GM’s shareholder meeting sends mixed messages on EVs

While GM CEO Mary Barra emphasised the company’s dedication to EVs, its strategy for growth and profitability are uncertain, writes Will Girling

Much like fellow ‘Big Three’ US automaker Ford, General Motors has reckoned with significant losses from its electric vehicle (EV) activities to date. Although these have narrowed—from US$3.3bn in 2022 to US$2.5bn in 2023—Chief Executive Mary Barra emphasised during GM’s 2024 Annual Meeting of Shareholders (AMS) that growing EVs “profitably” would be one of the company’s ongoing commitments.

How GM proceeds with its EV business is clearly front and centre for shareholders themselves: four of the seven proposals announced during the 4 June event concerned EVs in some way. Three requested specific reports on aspects of the supply chain (child labour, deep-sea mined minerals, and sustainability risk), while one even called for EV-related targets to be eliminated from executive incentive compensation programmes.

All four were ultimately voted against, with the latter receiving only 1% shareholder support. EVs remain an important pillar of GM’s future strategy, but no longer to the exclusion of internal combustion engine (ICE) vehicles. Barra framed maintaining ICE, particularly the decision to scrap its elimination from the Cadillac brand by 2030, as staying “customer focused during the transition”. But do the company’s actions bear this out?

Elaine Borseth, President of the Electric Vehicle Association, criticised GM for stating that its continuation of ICE (both pure and hybrid) simply matches the ebb and flow of the US market. “GM might say the EV market is slowing, yet it also discontinued the Chevrolet Bolt, which was a large portion of its EV sales,” she told Automotive World. Indeed, the affordable (US$26,500) Bolt sold well but didn’t fit into a strategy geared more towards premium models. The nameplate’s return has been hinted as 2025, although details remain vague.

GM is talking the talk, but it isn’t walking the walk

The new Chevy Equinox, for which Barra expressed her pride several times during the AMS, starts at US$34,995, making it still a relatively cheap EV. Since the early adopter market is no longer able to sustain rapid EV market growth, mass market models offer a chance to recapture momentum. Yet affordability is not everything—the Tesla Model Y sold 1.15 million units globally in 2023 despite a starting price of US$44,630. The real question will be whether GM and other legacy US manufacturers can combine low price points with desirability as astutely as their Chinese competitors.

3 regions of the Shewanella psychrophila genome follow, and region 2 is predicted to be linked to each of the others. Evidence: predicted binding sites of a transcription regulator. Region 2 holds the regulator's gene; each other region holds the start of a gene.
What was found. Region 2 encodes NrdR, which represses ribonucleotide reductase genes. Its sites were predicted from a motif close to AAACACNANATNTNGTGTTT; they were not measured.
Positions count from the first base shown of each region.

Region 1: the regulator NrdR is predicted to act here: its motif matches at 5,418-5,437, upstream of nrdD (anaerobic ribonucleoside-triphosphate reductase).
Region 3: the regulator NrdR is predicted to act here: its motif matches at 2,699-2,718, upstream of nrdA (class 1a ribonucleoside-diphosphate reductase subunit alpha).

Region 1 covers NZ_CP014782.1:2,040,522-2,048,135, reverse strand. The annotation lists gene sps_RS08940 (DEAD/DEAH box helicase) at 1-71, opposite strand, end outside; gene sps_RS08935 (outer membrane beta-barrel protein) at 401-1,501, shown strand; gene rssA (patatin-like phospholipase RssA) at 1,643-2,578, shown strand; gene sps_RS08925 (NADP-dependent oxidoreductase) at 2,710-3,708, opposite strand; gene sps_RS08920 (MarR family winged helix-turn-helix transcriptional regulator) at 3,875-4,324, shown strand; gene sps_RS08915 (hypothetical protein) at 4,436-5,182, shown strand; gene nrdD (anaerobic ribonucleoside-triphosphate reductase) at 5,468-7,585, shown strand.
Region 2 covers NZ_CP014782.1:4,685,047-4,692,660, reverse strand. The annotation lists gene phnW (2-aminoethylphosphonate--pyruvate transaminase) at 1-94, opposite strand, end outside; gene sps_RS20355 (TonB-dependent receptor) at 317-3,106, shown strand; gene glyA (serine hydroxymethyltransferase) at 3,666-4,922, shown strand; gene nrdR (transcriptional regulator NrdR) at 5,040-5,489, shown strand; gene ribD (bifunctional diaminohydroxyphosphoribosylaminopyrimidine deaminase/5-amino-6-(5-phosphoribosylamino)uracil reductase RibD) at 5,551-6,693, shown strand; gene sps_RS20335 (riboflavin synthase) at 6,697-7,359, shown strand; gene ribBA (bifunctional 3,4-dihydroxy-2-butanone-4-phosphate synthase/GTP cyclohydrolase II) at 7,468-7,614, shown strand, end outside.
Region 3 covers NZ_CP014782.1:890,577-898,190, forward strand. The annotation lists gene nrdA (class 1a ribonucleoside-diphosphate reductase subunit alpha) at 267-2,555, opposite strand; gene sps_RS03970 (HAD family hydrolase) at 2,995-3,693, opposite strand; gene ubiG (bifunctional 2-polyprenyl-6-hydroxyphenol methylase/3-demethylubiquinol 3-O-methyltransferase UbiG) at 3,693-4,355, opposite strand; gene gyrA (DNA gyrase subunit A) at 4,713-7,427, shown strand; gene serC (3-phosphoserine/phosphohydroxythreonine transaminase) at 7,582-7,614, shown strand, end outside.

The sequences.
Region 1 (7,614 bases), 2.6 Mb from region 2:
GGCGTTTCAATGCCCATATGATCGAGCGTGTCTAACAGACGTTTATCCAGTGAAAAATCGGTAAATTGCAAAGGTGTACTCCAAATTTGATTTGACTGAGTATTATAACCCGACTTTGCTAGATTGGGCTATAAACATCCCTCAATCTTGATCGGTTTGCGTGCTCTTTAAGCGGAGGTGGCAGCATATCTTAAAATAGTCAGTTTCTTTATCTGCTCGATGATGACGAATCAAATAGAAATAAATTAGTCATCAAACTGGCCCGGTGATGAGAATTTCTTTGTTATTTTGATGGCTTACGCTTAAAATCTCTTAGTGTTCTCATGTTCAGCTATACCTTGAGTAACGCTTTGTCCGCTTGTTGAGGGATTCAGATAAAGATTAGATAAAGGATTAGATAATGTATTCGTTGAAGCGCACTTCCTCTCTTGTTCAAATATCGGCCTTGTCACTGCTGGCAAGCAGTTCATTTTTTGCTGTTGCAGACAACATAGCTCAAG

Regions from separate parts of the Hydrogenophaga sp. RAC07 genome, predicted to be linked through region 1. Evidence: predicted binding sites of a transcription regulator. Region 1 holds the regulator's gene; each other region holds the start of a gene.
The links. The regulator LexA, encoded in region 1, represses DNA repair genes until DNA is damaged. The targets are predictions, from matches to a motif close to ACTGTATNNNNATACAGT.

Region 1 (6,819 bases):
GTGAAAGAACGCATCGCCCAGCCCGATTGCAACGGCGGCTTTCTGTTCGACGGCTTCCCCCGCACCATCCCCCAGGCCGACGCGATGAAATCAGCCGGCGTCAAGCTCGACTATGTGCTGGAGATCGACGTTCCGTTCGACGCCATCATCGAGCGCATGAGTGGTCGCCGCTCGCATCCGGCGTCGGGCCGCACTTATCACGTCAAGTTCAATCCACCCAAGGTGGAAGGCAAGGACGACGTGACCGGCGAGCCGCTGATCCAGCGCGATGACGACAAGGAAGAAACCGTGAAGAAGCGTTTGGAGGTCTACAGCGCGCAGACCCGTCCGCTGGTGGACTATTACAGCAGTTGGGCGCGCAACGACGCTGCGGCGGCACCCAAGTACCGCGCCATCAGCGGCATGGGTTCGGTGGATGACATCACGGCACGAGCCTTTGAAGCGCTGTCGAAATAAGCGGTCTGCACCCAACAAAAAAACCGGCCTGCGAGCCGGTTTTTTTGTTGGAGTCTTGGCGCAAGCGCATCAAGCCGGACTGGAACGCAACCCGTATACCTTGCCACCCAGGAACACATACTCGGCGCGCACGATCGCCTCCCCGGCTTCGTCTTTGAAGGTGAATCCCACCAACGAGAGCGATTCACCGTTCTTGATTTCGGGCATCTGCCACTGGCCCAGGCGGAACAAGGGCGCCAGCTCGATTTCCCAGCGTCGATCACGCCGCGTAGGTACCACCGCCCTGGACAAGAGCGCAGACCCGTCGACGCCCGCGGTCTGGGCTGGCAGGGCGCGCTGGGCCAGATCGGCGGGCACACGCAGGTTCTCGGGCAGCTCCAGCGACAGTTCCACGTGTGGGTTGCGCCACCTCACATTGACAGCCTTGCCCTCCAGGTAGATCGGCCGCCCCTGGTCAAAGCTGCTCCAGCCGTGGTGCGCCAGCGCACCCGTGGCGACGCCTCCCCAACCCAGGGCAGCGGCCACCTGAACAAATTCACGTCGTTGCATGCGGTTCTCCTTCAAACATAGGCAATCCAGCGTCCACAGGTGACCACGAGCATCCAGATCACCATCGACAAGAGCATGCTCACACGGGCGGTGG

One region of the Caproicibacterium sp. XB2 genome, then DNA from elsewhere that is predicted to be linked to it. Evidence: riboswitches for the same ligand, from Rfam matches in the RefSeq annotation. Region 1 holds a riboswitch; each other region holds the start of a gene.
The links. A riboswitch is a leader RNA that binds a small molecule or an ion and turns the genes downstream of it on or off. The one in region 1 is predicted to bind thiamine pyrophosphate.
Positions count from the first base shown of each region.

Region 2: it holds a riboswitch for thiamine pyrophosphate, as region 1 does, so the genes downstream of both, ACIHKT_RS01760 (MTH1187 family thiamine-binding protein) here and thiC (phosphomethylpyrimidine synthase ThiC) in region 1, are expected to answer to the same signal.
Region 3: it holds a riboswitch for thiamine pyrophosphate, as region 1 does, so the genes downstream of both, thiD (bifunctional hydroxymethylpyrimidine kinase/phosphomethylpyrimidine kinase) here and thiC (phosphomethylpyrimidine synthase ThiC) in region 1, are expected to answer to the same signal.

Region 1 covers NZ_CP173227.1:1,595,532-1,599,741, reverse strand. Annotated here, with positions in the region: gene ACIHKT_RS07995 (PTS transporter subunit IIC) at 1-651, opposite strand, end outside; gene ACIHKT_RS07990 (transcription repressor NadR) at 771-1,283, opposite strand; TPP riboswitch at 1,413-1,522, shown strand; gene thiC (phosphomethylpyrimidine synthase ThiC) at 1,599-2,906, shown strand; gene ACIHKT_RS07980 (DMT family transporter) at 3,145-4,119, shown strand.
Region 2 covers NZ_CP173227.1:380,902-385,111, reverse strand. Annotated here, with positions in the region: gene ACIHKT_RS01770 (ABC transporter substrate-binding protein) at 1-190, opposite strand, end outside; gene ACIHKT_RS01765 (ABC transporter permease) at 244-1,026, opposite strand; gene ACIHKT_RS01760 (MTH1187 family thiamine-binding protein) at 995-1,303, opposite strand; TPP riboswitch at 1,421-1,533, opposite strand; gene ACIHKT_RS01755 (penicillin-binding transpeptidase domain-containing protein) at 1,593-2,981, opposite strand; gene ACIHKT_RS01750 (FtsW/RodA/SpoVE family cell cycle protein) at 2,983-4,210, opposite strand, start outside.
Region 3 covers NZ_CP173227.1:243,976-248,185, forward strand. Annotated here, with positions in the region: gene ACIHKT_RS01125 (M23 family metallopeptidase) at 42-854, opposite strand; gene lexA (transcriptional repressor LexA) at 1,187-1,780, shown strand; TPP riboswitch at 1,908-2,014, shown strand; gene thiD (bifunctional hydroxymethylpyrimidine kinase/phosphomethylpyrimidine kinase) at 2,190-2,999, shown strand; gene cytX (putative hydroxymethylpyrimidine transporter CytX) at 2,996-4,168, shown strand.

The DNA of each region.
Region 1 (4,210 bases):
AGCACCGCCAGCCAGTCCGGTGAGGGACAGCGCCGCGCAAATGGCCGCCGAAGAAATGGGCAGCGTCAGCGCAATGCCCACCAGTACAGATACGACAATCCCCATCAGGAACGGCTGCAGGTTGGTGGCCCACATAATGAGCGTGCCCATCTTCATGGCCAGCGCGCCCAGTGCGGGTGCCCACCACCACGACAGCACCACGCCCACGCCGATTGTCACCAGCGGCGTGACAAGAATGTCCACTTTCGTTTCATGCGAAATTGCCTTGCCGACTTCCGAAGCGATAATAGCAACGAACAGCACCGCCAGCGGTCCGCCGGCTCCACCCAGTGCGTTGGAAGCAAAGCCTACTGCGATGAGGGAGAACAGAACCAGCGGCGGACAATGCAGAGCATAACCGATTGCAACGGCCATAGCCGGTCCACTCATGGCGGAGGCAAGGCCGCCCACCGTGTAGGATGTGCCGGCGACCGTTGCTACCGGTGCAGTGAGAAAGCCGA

Regardless of GM’s confidence in the integrity of its supply chain, Borseth believes it will be “left in the dust” by China if it continues to “drag its feet” on developing innovative new EV offerings. President Biden’s 100% import tariff on Chinese EVs might buy the US’ domestic industry time, yet some economists’ analysis of the potential repercussions on inflation mean this could be just a short-term fix. Instead of focusing on today, GM needs to consider tomorrow more seriously.

“GM is talking the talk, but it isn’t walking the walk. It seems like the company just wants to continue doing what it’s always done instead of change business model,” said Borseth. That hesitation may partially come down to many EV divisions’ admittedly costly implications for the bottom line. However, Borseth previously called out Ford’s short-term profitability expectations with a reminder that even Toyota’s enduringly successful Prius took years to get into the black.

The GM Board of Directors’ recommendation to vote against the shareholder proposal for eliminating compensation programmes tied to EV targets indicates sincerity about growing its electric business. Barra stated that “2024 will be a record year for EV sales” and cited research that the segment might claim 10% (1.6 million units) of the US market. However, she told NBC immediately after the AMS that her company’s transition from ICE will play out “over decades”. This backtracks on the automaker’s previously established 2035 deadline for an all-electric lineup, and Barra’s repeated emphasis on pursuing EVs “profitably” creates uncertainty about GM’s plans for pacing. If Chinese OEMs continue on their present trajectory, shareholders may soon demand that certainty.

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